Pop culture obsessives writing for the pop culture obsessed.
Pop culture obsessives writing for the pop culture obsessed.

John Cale: Shifty Adventures In Nookie Wood

Despite being the classically trained and avant-garde-credentialed half of The Velvet Underground’s core, John Cale wound up embracing pop music far more enthusiastically than Lou Reed. Granted, that embrace was always a cool, prickly one. Starting with his first post-VU solo album, 1970’s Vintage Violence, Cale has had an on-again-off-again—and entirely unrequited—love affair with pop, due mostly to the clinical distance and detached curiosity with which he’s always approached conventional songcraft. Like J.G. Ballard’s early work as a pulp writer, Cale’s dabbling in populism (sans popularity) lends him a dilettante’s eye for the approach. With his new album, Shifty Adventures In Nookie Wood, Cale is once again juggling gut-punches and brain-freezes.


“Hey, wake up / I want to talk to you,” Cale intones in Nookie Wood’s Danger Mouse-produced opener, “I Wanna Talk 2 U.” The spelling of the title, coupled with icy slivers of funk guitar, hint at some sort of Prince homage, although any intention to that effect is crushed beneath Cale’s ominous, glacial baritone. In fact, it’s not made clear exactly what Cale wants to talk to about—and that doesn’t change as the album flows along. From the churning future-tribalism of “Scotland Yard” to the electro-slanted, Giorgio Moroder-esque “December Rains,” the disc props up Cale’s sardonic, cryptic, typically perverse lyrics—“I’m trying to keep the noise down / With a knife in the gut”—with minimal beats and splints of synth.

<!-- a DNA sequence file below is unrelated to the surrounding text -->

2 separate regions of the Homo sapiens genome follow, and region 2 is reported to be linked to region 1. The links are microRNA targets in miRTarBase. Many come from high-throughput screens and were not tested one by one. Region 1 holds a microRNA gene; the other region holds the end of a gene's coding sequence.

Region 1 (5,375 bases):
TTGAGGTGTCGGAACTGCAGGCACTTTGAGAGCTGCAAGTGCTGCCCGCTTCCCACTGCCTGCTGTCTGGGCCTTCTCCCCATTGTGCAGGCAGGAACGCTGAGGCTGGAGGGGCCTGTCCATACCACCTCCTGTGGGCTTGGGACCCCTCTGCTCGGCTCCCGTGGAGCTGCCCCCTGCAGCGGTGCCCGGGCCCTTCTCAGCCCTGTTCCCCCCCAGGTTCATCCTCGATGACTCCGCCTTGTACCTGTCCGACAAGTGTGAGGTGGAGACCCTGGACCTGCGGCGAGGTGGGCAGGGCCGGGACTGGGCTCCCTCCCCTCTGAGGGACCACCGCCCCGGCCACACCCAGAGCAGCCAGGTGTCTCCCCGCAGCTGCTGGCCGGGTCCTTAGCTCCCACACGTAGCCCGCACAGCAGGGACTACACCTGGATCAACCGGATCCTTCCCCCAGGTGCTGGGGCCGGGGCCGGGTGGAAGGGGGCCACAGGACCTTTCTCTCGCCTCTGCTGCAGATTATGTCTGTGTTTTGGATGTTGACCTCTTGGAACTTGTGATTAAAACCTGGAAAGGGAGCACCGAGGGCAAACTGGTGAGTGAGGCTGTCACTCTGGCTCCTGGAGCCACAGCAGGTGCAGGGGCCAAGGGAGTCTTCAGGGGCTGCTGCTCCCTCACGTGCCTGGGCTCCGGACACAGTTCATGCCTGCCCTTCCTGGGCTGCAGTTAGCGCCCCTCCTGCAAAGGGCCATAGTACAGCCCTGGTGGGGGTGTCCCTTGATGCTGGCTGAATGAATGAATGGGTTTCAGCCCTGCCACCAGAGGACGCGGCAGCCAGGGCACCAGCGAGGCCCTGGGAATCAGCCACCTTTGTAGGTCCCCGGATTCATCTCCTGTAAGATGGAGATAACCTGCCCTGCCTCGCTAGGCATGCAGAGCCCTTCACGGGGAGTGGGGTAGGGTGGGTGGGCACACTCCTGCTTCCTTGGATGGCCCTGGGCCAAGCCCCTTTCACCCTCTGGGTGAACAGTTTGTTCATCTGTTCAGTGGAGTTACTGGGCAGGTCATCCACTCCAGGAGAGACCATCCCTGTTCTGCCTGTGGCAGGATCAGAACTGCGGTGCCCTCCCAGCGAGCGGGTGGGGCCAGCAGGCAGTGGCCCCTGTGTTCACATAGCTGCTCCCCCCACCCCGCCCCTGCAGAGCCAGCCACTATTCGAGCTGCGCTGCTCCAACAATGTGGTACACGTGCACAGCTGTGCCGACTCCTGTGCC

One implement Cale underutilizes is the one that put him on the map: the viola. In fact, there’s very little organic presence in the instrumentation—and what is presented in acoustic form, such as the guitar on the elegantly melancholy “Living With You,” is played as if through a robotic glove. Measuring out melodic austerity with all the passion of an IV bag, Cale converts the disc’s solemn closer, “Sandman (Flying Dutchman),” from a folkloric wisp into a bitmapped, breathtaking cloudscape. It’s always a thrill to hear Cale pick up pop music and give it a hug, as he does with awkward, abstract glee on Nookie Wood—even if he breaks a few of its bones in the process.

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